Last Friday the Blue Wealth team and I had the pleasure of hearing demographer and social commentator Bernard Salt speak at our first business partner briefing of 2017.
I went into the presentation with pretty high expectations. If you’re not a fan girl like I am, Bernard is famous for coining the terms ‘sea-change’ and ‘tree-change.’ He also dabbles in reflective and amusing acronyms like ‘NETTEL’ – Not Enough Time To Enjoy Life and ‘KIPPERS’ – Kids In Parents Pockets Eroding Retirement Savings.’ More than that, his ability to live above the noise and look to the future highlighted how lucky we are to call this great southern land home. Here’s just some of what he covered:
The Australian Economy
The Australian economy has not had a negative quarter of trend Gross Domestic Product growth since December 1991 – that’s 100 quarters of consecutive positive movements. All that in the face of local and global turmoil that included the GFC, a reduction in resource prices and more leadership spills than I can count on one hand.
The take away: the Australian economy is stable, consistent and conducive to job creation. All of which create demand for property.
The Era of Aging
NEWSFLASH: The Australian population is aging! As of 2016, there were 3.7 million Australians aged 65 and over. By 2050, that number will be 7.9 million and I’ll be a 63 year old spring chicken.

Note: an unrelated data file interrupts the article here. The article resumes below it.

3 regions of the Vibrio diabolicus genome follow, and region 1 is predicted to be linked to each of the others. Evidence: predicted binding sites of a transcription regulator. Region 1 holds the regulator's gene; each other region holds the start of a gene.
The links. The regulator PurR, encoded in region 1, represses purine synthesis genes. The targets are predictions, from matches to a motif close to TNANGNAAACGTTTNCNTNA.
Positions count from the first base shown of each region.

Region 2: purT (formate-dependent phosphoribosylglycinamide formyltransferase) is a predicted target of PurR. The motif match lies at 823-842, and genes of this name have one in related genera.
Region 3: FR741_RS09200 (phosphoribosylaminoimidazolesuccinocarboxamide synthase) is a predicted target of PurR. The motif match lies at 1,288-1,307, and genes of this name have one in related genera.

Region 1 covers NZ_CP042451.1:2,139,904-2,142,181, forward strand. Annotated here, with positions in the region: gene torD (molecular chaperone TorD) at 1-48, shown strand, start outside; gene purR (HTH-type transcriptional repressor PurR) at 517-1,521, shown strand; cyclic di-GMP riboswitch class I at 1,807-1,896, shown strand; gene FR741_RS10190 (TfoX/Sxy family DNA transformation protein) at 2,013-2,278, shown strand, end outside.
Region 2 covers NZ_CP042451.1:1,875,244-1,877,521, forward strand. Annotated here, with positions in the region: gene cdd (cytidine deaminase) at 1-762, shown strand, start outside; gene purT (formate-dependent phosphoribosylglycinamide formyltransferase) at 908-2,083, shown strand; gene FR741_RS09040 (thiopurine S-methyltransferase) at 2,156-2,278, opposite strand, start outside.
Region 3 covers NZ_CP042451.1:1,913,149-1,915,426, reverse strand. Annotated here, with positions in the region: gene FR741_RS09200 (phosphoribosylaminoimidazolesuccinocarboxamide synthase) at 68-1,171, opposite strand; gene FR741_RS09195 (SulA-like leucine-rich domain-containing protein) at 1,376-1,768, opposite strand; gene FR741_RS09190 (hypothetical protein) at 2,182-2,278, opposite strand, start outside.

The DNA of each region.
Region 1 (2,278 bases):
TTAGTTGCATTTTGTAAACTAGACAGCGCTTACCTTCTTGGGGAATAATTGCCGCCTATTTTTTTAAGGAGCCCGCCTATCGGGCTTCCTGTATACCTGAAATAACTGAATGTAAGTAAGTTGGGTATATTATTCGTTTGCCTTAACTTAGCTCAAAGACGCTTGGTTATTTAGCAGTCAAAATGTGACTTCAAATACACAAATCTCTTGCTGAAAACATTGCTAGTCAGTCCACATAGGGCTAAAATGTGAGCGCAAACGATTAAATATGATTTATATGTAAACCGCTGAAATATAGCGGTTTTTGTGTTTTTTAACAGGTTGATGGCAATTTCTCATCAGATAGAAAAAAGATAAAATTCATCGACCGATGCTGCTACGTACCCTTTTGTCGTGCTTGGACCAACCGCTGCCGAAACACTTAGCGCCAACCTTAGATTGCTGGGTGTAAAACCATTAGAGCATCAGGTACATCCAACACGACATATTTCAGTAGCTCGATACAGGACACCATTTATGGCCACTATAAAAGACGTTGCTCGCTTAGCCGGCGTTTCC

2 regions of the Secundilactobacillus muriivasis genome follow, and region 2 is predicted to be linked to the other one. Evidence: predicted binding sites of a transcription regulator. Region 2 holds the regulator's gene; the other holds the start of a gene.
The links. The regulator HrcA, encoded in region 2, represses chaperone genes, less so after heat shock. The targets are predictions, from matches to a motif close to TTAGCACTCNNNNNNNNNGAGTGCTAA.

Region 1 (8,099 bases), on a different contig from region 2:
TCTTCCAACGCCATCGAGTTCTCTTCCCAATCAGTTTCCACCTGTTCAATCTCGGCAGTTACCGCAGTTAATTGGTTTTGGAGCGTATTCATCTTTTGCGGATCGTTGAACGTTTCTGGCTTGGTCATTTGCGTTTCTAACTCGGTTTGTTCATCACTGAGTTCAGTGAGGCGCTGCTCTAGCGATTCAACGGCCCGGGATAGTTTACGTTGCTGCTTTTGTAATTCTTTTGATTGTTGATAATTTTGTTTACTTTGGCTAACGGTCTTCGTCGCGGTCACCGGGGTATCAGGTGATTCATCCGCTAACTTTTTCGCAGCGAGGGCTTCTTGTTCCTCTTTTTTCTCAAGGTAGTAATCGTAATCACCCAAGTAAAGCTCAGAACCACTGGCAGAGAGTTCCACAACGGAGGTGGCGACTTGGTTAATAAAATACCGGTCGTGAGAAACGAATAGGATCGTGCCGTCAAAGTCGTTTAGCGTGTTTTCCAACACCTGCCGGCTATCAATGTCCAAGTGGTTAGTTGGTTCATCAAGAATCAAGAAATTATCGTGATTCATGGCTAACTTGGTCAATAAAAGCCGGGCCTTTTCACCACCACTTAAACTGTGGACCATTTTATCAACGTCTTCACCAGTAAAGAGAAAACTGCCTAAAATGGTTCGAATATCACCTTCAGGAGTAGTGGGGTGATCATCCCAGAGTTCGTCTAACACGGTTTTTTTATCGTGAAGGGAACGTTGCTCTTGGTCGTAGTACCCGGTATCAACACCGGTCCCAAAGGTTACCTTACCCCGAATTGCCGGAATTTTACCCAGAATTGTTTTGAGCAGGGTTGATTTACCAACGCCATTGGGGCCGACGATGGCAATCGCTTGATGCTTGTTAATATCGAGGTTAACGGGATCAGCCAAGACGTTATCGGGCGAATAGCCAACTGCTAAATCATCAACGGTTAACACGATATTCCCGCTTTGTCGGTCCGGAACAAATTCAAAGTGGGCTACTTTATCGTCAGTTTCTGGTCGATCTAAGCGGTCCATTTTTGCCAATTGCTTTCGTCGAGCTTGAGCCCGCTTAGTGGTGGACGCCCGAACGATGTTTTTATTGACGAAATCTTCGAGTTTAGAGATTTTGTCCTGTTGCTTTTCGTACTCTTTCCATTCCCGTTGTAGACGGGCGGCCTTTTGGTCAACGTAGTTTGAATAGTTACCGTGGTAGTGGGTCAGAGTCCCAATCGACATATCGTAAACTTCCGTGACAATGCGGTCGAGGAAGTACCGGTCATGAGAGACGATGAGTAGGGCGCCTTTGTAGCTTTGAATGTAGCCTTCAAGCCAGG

The take away: the aging Australian population will shift demand for property toward low maintenance, high amenity dwellings.
Between 2015 and 2050, our eastern seaboard capitals will account for the lion’s share of population growth:
- Melbourne: + 3.1 million
- Sydney: + 2.8 million
- Brisbane: + 2.3 million
Individually, Sydney, Brisbane and Melbourne will add nearly as many people as Los Angeles (LA) will between 2015 and 2050 – big numbers given LA is more than three times the size of Sydney and Melbourne, and six times the size of Brisbane.
The take away: Long term demand for property is robust, particularly in our capital cities.
Single and Ready to Mingle
No luck with Tinder? Perhaps a move to one these towns will better your strike rate:
- Mullumbimby: the ratio of women to men in Mullumbimby is 1.63:1. That means for every two men, there are more than three women. Good odds for those men single and ready to mingle
- Roxby Downs: the ratio of men to women in Roxby Downs is 1.88:1 – or nearly two men for every woman. Unless polygamy is legalised, that leaves a lot of lonely men
Motivated by Bernard, I’ve come up with my own acronym: ‘ACT’ – Action Creates Tomorrow. I’m not a betting man, but it’s safe to say I should be expecting a call from Oxford Dictionary any time now.